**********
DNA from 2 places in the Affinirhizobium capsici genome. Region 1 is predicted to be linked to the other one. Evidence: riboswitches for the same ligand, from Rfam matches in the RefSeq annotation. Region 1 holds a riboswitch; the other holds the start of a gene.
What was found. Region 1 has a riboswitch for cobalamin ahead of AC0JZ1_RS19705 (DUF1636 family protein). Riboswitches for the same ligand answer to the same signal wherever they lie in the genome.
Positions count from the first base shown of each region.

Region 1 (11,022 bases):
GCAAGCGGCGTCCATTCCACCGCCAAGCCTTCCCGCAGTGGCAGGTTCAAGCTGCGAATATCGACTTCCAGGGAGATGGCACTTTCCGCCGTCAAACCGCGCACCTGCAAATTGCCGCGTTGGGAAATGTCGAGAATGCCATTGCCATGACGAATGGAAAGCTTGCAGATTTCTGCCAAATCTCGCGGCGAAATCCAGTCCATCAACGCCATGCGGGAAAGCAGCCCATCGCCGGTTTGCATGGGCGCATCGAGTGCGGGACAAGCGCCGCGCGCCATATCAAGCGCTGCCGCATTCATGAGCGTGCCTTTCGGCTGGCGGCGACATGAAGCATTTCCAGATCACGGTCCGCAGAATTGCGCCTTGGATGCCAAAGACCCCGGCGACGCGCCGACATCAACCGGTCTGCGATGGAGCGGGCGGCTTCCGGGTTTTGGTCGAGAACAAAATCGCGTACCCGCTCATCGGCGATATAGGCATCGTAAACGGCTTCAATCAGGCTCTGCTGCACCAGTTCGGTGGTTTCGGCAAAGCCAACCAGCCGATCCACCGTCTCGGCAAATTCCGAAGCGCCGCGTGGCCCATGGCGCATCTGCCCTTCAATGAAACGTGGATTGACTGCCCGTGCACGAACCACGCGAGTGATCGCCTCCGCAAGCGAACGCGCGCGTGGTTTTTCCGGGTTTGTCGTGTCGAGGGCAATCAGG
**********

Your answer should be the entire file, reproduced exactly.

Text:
DNA from 2 places in the Affinirhizobium capsici genome. Region 1 is predicted to be linked to the other one. Evidence: riboswitches for the same ligand, from Rfam matches in the RefSeq annotation. Region 1 holds a riboswitch; the other holds the start of a gene.
What was found. Region 1 has a riboswitch for cobalamin ahead of AC0JZ1_RS19705 (DUF1636 family protein). Riboswitches for the same ligand answer to the same signal wherever they lie in the genome.
Positions count from the first base shown of each region.

Region 1 (11,022 bases):
GCAAGCGGCGTCCATTCCACCGCCAAGCCTTCCCGCAGTGGCAGGTTCAAGCTGCGAATATCGACTTCCAGGGAGATGGCACTTTCCGCCGTCAAACCGCGCACCTGCAAATTGCCGCGTTGGGAAATGTCGAGAATGCCATTGCCATGACGAATGGAAAGCTTGCAGATTTCTGCCAAATCTCGCGGCGAAATCCAGTCCATCAACGCCATGCGGGAAAGCAGCCCATCGCCGGTTTGCATGGGCGCATCGAGTGCGGGACAAGCGCCGCGCGCCATATCAAGCGCTGCCGCATTCATGAGCGTGCCTTTCGGCTGGCGGCGACATGAAGCATTTCCAGATCACGGTCCGCAGAATTGCGCCTTGGATGCCAAAGACCCCGGCGACGCGCCGACATCAACCGGTCTGCGATGGAGCGGGCGGCTTCCGGGTTTTGGTCGAGAACAAAATCGCGTACCCGCTCATCGGCGATATAGGCATCGTAAACGGCTTCAATCAGGCTCTGCTGCACCAGTTCGGTGGTTTCGGCAAAGCCAACCAGCCGATCCACCGTCTCGGCAAATTCCGAAGCGCCGCGTGGCCCATGGCGCATCTGCCCTTCAATGAAACGTGGATTGACTGCCCGTGCACGAACCACGCGAGTGATCGCCTCCGCAAGCGAACGCGCGCGTGGTTTTTCCGGGTTTGTCGTGTCGAGGGCAATCAGG